Lithosexuality is a sexual orientation referring to people who may experience sexual attraction but do not want these feelings reciprocated.
A lithosexual person experiences sexual attraction to other people, regardless of gender, but do not want these feelings reciprocated because they are not comfortable with the idea of a sexual relationship, or because the idea of mutual attraction is unwanted to them.
It is also possible that the sexual attraction fades as soon as they find out the other person is also sexually attracted to them.
Lithosexuality is on the asexual spectrum and belongs to the lesbian and asexual communities.
This means that a lithosexual person is also an asexual person. The definition of the Ancient Greek root "litho" is "stone" or "rock." It should be noted that the precise origins of the word are unknown, and more information is needed.
Note that lithosexuality says nothing on someone's gendered preference; a lithosexual person may be attracted to the same gender, any other, or all genders; these categories are not mutually exclusive.
Another important distinction to create is that one's lithosexuality - whether they experience sexual attraction - says nothing about someone's romantic preferences. For example, a lithosexual person may still experience reciprocated romantic attraction without having their romantic feelings fade. The romantic orientation counterpart to lithosexual is lithoromantic.
Lithosexuality is also called akoisexual, lithsexual, or akoinesexual. These can be used interchangeably, although we understand it may be a bit confusing. To understand why there are so many terms that are all defined as the same sexual orientation and mean the same thing, we need to explain the root of the word.
The word consists of the root "litho," which is Ancient Greek for "stone" or "rock." In the lesbian community, stone lesbians are lesbians that like or are ok with giving sexual pleasure but not receiving it.
Although there is no evidence that the term lithosexual was never commonly used in the lesbian community, some, out of fear of appropriating lesbian culture, prefer the term akoisexual. There is currently no consensus in either the lesbian or asexual community on which term is preferable.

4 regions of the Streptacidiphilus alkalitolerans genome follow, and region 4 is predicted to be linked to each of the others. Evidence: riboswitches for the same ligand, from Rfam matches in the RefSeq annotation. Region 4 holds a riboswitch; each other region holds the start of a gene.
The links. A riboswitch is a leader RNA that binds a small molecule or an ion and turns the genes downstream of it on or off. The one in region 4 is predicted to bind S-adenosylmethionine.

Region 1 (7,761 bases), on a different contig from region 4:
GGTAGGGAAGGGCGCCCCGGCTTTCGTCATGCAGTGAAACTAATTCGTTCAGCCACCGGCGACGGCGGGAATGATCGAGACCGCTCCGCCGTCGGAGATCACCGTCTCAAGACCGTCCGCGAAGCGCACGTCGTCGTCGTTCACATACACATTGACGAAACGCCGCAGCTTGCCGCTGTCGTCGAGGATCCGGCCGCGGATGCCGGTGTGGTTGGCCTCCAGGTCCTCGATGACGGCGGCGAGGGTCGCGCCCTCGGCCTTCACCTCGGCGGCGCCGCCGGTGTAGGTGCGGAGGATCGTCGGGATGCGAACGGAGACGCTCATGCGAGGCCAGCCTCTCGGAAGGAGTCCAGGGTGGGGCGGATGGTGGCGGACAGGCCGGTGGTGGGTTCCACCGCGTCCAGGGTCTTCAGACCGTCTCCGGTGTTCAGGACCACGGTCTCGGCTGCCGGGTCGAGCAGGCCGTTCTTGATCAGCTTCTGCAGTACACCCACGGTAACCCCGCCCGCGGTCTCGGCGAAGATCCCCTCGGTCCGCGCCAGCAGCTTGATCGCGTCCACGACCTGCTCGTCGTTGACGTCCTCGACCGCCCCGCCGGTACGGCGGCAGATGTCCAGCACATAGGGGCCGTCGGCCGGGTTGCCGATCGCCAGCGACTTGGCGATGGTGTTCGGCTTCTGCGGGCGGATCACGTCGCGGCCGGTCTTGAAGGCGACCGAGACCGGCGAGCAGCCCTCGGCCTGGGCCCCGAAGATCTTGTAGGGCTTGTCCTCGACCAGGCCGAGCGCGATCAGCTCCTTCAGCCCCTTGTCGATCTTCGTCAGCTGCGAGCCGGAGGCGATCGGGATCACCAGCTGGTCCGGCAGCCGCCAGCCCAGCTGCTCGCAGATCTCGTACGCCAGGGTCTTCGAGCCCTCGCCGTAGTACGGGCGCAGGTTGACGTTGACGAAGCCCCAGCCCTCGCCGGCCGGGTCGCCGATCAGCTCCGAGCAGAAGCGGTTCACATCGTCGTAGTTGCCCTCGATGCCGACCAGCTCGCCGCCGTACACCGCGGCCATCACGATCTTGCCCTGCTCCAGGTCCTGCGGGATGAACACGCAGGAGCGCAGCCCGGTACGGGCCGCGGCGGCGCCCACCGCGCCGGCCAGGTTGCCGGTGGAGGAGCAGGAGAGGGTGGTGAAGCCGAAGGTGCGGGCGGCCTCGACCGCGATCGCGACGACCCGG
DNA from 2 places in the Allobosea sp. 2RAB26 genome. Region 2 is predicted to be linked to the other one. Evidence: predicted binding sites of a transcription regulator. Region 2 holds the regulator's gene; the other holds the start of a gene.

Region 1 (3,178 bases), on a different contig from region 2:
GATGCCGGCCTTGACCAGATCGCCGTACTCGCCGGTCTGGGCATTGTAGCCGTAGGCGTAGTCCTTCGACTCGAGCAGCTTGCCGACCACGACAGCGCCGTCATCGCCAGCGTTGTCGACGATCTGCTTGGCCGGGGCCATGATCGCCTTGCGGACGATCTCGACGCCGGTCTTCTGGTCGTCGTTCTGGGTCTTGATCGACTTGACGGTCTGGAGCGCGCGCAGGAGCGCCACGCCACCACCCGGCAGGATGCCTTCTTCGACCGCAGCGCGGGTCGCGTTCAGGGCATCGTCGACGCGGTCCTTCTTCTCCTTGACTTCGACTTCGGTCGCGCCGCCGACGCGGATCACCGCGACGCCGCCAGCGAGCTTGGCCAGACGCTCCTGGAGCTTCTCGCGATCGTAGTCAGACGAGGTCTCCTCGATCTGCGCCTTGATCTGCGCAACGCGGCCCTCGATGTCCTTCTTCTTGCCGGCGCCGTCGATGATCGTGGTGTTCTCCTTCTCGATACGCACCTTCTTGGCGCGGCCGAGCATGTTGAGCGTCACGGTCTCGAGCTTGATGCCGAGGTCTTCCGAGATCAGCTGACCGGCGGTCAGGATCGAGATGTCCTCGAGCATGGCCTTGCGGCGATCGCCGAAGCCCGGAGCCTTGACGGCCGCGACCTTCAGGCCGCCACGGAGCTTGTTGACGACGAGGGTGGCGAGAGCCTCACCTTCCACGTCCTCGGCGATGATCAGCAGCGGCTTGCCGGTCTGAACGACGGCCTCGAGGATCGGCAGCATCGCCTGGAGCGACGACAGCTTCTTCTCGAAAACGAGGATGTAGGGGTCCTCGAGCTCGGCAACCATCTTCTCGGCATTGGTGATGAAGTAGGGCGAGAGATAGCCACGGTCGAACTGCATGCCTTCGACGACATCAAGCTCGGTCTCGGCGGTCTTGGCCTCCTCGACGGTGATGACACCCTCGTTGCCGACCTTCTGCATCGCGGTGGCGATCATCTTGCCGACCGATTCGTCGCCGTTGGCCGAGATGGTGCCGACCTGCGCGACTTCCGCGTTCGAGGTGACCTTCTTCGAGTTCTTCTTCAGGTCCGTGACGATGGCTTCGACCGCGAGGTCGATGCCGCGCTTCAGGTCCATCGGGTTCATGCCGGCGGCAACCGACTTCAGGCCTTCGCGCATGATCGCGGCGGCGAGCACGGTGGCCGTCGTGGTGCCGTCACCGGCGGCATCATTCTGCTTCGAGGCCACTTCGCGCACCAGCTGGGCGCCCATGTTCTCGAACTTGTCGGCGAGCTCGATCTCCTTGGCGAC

The lithosexual flag consists of five differently coloured horizontal banners of equal breadth: Red, orange, yellow, white, and black. These colours refer to 1) sensitivity, life, leadership, and community, 2) lithosexuality 3) varied relationships, loyalty, honour, 4) sexuality and 5) asexuality.
An alternative to the lithosexual flag.
Another lithosexual flag.
Lithosexuality or akoisexuality refers to one's sexual identity. Since these definitions only speak about one's sexuality, and since gender and sexuality are different categories, there are no specific pronouns for lithosexual or akoisexual people. As always, create a safe environment by respecting a person's identity and not assuming their pronouns.
Do you feel asexual but not fully so? Do you get uncomfortable when someone you like experiences sexual attraction to you? Do you dislike talking to people you know are sexually into you? If you answered yes to any of these questions above, it may be productive to seek out more information on this topic and visit websites dedicated to the akoisexual - or lithosexual - community.
There are a number of ways you can support a lithosexual person. First, it should be noted that it is important to ask if someone prefers being called akoisexual or lithosexual; although there is no clear consensus on this matter, it can be a deeply personal issue that you should respect.
Another commonly made mistake when is trying to convince them that it shouldn't be a problem if someone likes them back, and encouraging them to engage in sexual activity with that person anyway. Maybe it makes sense to you but this approach can cause an akoisexual person extreme anxiety as it may feel like they "just have to try harder."